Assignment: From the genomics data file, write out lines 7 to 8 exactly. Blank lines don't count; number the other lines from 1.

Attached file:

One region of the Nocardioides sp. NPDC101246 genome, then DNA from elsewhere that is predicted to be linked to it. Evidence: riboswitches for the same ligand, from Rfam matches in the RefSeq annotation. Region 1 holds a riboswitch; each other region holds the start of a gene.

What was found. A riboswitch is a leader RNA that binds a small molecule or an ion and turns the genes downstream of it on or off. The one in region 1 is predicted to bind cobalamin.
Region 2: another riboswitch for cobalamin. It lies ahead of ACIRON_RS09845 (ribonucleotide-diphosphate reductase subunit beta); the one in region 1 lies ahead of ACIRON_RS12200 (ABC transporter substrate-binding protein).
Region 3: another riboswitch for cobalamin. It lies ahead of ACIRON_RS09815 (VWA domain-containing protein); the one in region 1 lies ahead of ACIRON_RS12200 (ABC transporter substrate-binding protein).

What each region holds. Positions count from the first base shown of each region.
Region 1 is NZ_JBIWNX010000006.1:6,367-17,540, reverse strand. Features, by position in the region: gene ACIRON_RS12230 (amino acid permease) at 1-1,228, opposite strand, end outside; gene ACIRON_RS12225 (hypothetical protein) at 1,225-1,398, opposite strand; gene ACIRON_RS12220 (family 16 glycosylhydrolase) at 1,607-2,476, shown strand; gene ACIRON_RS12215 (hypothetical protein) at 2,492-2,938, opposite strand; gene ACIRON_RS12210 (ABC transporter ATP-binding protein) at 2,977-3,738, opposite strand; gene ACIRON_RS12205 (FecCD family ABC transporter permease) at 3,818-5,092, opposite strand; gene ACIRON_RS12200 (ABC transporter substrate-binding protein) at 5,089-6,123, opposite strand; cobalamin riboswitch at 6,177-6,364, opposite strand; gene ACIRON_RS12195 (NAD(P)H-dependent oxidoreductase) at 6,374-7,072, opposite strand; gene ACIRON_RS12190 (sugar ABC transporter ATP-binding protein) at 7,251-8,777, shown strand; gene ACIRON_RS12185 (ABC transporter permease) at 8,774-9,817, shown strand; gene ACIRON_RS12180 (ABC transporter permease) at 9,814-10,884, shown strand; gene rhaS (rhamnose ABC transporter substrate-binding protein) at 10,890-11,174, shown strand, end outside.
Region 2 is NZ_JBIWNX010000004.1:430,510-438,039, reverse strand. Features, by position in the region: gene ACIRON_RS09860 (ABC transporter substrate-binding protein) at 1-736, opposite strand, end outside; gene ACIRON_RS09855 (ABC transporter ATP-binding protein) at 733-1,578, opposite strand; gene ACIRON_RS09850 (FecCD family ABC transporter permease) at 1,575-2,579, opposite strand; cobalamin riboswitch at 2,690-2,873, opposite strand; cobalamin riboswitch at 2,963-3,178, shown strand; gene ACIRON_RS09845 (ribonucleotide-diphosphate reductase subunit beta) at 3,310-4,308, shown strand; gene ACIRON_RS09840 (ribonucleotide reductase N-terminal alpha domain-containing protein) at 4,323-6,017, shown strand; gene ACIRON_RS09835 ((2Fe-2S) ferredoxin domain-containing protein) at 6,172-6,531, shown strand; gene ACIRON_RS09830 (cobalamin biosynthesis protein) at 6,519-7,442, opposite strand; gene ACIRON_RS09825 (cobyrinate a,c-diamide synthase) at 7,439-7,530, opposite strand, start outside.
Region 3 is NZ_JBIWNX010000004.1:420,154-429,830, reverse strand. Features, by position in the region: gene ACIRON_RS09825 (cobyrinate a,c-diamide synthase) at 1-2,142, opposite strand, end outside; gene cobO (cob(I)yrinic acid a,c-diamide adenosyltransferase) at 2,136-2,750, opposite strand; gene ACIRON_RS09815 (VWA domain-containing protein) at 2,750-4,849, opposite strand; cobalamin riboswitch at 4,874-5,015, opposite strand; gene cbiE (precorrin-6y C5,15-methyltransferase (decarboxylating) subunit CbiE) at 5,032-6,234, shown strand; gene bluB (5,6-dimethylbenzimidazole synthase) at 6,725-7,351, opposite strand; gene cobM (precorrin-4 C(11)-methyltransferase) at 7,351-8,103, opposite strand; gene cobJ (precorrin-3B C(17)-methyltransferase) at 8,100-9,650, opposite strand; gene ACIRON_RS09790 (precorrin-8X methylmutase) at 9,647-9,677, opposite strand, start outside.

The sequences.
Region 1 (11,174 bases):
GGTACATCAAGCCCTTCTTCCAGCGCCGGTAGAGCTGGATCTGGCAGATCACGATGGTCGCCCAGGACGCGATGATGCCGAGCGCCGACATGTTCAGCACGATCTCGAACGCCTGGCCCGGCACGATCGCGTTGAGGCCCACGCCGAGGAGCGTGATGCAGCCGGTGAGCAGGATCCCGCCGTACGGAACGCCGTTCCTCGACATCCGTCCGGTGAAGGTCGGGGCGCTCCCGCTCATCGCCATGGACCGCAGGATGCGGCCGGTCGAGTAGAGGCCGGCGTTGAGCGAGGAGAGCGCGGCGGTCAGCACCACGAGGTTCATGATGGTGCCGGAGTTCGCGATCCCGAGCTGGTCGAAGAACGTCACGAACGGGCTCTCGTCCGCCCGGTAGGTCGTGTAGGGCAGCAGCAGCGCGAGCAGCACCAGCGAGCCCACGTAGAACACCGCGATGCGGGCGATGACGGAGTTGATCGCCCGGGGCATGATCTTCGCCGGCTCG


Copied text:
Region 2 is NZ_JBIWNX010000004.1:430,510-438,039, reverse strand. Features, by position in the region: gene ACIRON_RS09860 (ABC transporter substrate-binding protein) at 1-736, opposite strand, end outside; gene ACIRON_RS09855 (ABC transporter ATP-binding protein) at 733-1,578, opposite strand; gene ACIRON_RS09850 (FecCD family ABC transporter permease) at 1,575-2,579, opposite strand; cobalamin riboswitch at 2,690-2,873, opposite strand; cobalamin riboswitch at 2,963-3,178, shown strand; gene ACIRON_RS09845 (ribonucleotide-diphosphate reductase subunit beta) at 3,310-4,308, shown strand; gene ACIRON_RS09840 (ribonucleotide reductase N-terminal alpha domain-containing protein) at 4,323-6,017, shown strand; gene ACIRON_RS09835 ((2Fe-2S) ferredoxin domain-containing protein) at 6,172-6,531, shown strand; gene ACIRON_RS09830 (cobalamin biosynthesis protein) at 6,519-7,442, opposite strand; gene ACIRON_RS09825 (cobyrinate a,c-diamide synthase) at 7,439-7,530, opposite strand, start outside.
Region 3 is NZ_JBIWNX010000004.1:420,154-429,830, reverse strand. Features, by position in the region: gene ACIRON_RS09825 (cobyrinate a,c-diamide synthase) at 1-2,142, opposite strand, end outside; gene cobO (cob(I)yrinic acid a,c-diamide adenosyltransferase) at 2,136-2,750, opposite strand; gene ACIRON_RS09815 (VWA domain-containing protein) at 2,750-4,849, opposite strand; cobalamin riboswitch at 4,874-5,015, opposite strand; gene cbiE (precorrin-6y C5,15-methyltransferase (decarboxylating) subunit CbiE) at 5,032-6,234, shown strand; gene bluB (5,6-dimethylbenzimidazole synthase) at 6,725-7,351, opposite strand; gene cobM (precorrin-4 C(11)-methyltransferase) at 7,351-8,103, opposite strand; gene cobJ (precorrin-3B C(17)-methyltransferase) at 8,100-9,650, opposite strand; gene ACIRON_RS09790 (precorrin-8X methylmutase) at 9,647-9,677, opposite strand, start outside.